Mommy Miles: How to Run With Your Kids

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Did You Know?

  • Only 1 in 3 children are physically active every day.
  • Less than 50% of the time spent in sports practice, games, and physical education class involves moving enough to even be considered physical activity.
  • Children, on average, can spend up to 7 hours a day using TVs, computers, phones, and other electronic devices for entertainment.

Fellow running moms, let’s combat these stats by cultivating a culture of thriving and physically active children. According to research in The International Journal of Pediatrics, “Children learn their habits and attitudes toward physical activity very early in their development by observing and imitating their parents.” Why not set our kids up for a lifetime of appreciation for movement? Let’s show them that running is FUN. Doing so can be as easy as A, B, C (Amusement, Bonus, and Consistency).

Amusement

Getting active isn’t a chore, it is an enjoyable privilege. The problem is, our busy lifestyles make us forget how much fun it can actually be. When exercise is fun, children are more willing to engage in it. (Heck, I’m more willing to engage in it when it’s fun too.) Incorporate one or two scheduled runs a week with engaging activities; activities that make them forget that they are even running. Here are two ideas:

1. Running Scavenger Hunt – Brainstorm with the kids a list of things to observe on your run; like a bird flying in the sky, a blue car, or a person walking their dog. I like to stash my list in some functional and fashionable tights so I have easy access to it and can still look good if I need to run an errand after. The Lucy Women’s Mat and Move Leggings not only look good, but the nice wide waistband has an inner stash pocket perfect for carrying that list.

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2. Play Follow the Leader – Remember how much fun this was when you were little? Before you head out, explain some ground rules about length of leadership and what moves can be incorporated while running. My kids like to run with crazy arms, alternate between a fast and slow run, or run while singing a favorite song. For hands free fun I wear my waist pack for convenience and accessible hydration since everyone is bound to get thirsty during this workout.

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Bonus

It’s human nature to think, “What’s in it for me?” Sometimes, offering a little external motivation accompanied by a powerful message about the internal joy running brings can be the catalyst for establishing this new routine. This bonus can be an excursion that emphasizes special time together. I like to plan a weekly jog to the park. The kids (and our dog) play for a bit and then we run back home. Another bonus that my kids appreciate is a jog to our local cafe where we enjoy some hot chocolate and muffins. Remember, the key to instilling a love for running is to find ways that make it an enjoyable experience. I like to think of these as my “making memories runs.” I’m obviously not training for my next marathon with these, but I find that the fulfillment I receive from sharing my passion with my kids is worth the change up of my routine to fit these workouts in once in a while. It’s all about developing a “Run Happy” philosophy for your family.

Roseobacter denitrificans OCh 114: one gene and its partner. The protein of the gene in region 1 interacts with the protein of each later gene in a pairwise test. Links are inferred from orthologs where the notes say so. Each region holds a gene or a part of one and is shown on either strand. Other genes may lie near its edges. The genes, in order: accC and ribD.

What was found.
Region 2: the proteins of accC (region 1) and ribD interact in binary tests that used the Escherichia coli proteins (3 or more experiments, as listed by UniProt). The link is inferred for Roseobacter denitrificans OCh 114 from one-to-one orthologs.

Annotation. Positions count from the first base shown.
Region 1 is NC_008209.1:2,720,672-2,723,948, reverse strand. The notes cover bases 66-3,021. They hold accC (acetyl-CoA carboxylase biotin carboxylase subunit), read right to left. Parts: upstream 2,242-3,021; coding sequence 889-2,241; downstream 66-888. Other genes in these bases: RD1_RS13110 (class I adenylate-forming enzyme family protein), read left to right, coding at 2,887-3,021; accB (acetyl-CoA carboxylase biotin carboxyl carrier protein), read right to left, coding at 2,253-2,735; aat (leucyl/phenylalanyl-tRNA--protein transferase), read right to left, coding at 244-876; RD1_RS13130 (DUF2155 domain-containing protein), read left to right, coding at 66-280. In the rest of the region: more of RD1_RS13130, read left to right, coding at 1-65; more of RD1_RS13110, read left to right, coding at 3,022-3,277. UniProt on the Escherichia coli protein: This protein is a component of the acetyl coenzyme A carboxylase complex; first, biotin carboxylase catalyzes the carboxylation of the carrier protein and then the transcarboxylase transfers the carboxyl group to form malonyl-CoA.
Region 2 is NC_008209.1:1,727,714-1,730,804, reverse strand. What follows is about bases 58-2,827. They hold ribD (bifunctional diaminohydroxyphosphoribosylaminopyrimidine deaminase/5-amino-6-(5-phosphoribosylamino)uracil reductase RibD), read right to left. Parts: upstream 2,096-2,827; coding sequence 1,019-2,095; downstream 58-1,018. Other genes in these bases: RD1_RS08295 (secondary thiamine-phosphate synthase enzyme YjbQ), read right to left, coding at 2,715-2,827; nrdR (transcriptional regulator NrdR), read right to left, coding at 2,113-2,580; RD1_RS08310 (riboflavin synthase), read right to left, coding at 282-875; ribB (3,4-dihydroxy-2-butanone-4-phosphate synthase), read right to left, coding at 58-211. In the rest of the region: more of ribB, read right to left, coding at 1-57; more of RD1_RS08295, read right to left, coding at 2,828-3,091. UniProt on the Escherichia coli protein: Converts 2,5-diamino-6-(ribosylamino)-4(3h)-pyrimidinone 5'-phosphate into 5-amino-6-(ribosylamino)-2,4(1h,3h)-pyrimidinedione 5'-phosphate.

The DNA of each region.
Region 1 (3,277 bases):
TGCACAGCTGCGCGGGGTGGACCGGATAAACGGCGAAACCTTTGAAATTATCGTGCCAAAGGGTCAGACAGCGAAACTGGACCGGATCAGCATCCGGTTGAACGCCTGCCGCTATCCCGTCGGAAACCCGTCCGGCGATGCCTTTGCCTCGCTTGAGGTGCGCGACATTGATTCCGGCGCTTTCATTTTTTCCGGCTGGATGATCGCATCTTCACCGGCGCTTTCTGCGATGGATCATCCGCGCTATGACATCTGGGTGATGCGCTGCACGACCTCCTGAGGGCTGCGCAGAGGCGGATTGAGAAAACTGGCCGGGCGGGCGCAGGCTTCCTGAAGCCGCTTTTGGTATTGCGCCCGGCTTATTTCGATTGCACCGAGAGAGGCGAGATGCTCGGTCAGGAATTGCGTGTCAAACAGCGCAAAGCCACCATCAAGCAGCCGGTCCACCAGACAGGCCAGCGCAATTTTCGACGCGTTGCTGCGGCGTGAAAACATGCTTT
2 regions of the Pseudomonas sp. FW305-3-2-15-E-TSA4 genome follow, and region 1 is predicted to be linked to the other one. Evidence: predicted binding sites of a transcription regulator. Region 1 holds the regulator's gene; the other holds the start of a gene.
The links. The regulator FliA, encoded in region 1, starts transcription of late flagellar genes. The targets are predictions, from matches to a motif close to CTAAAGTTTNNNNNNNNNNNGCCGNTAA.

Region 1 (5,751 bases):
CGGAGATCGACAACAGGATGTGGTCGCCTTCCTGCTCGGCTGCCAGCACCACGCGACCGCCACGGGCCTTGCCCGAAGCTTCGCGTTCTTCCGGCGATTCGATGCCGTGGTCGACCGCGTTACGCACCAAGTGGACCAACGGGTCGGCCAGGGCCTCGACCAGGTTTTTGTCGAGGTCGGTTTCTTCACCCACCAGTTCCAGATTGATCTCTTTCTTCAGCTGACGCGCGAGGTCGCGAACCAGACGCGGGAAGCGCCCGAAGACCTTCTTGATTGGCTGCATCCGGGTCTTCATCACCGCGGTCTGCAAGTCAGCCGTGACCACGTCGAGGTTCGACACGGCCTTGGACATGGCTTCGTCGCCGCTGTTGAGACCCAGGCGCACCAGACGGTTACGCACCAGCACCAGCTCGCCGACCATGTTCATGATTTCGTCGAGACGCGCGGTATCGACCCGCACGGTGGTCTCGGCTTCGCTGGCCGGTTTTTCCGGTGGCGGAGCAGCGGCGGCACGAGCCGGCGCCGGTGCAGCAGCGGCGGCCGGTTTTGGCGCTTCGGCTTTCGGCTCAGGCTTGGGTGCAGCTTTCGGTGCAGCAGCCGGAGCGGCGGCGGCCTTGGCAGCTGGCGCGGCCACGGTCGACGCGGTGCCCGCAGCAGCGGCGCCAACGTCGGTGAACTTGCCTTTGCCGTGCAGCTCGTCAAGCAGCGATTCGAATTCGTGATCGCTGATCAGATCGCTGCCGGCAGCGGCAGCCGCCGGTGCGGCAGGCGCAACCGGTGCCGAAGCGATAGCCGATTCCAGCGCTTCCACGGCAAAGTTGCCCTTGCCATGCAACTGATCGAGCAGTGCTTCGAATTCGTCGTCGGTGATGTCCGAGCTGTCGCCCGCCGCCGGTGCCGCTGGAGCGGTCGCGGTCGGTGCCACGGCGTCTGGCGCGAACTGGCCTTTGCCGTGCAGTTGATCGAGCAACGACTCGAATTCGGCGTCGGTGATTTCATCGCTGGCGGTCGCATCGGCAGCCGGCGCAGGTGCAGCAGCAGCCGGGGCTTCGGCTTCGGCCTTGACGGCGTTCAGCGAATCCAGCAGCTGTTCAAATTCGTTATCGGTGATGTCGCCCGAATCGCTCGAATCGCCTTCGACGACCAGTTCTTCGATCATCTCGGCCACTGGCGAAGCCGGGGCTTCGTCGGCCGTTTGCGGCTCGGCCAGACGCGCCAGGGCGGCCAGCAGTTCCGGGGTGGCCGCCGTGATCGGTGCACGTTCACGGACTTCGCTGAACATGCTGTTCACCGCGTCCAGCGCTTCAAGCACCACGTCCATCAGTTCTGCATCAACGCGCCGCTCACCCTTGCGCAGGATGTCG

Consistency

A consistent routine will take some time to develop. Plan for a meltdown or two, or probably five, but after it is established, think of how much you and your children will benefit from running together. As mothers, we know how important it is to connect with our children each day. I’ll be the first to admit that this can be hard to do among the chaos of daily life, but once I established this as a routine, through continued persistent effort, it was a game changer for me and my kids. Don’t let moving kids through the schedule of the day become the ritual. Instead, make a running ritual that becomes a fulfilling habit that can last a lifetime. What better way to connect with your little ones than over something that you love to do?

Jenny is a marathon mom in every sense of the word. Not only does she run marathons, but she is constantly running around with her two kids, helping to teach them the value of an active lifestyle.

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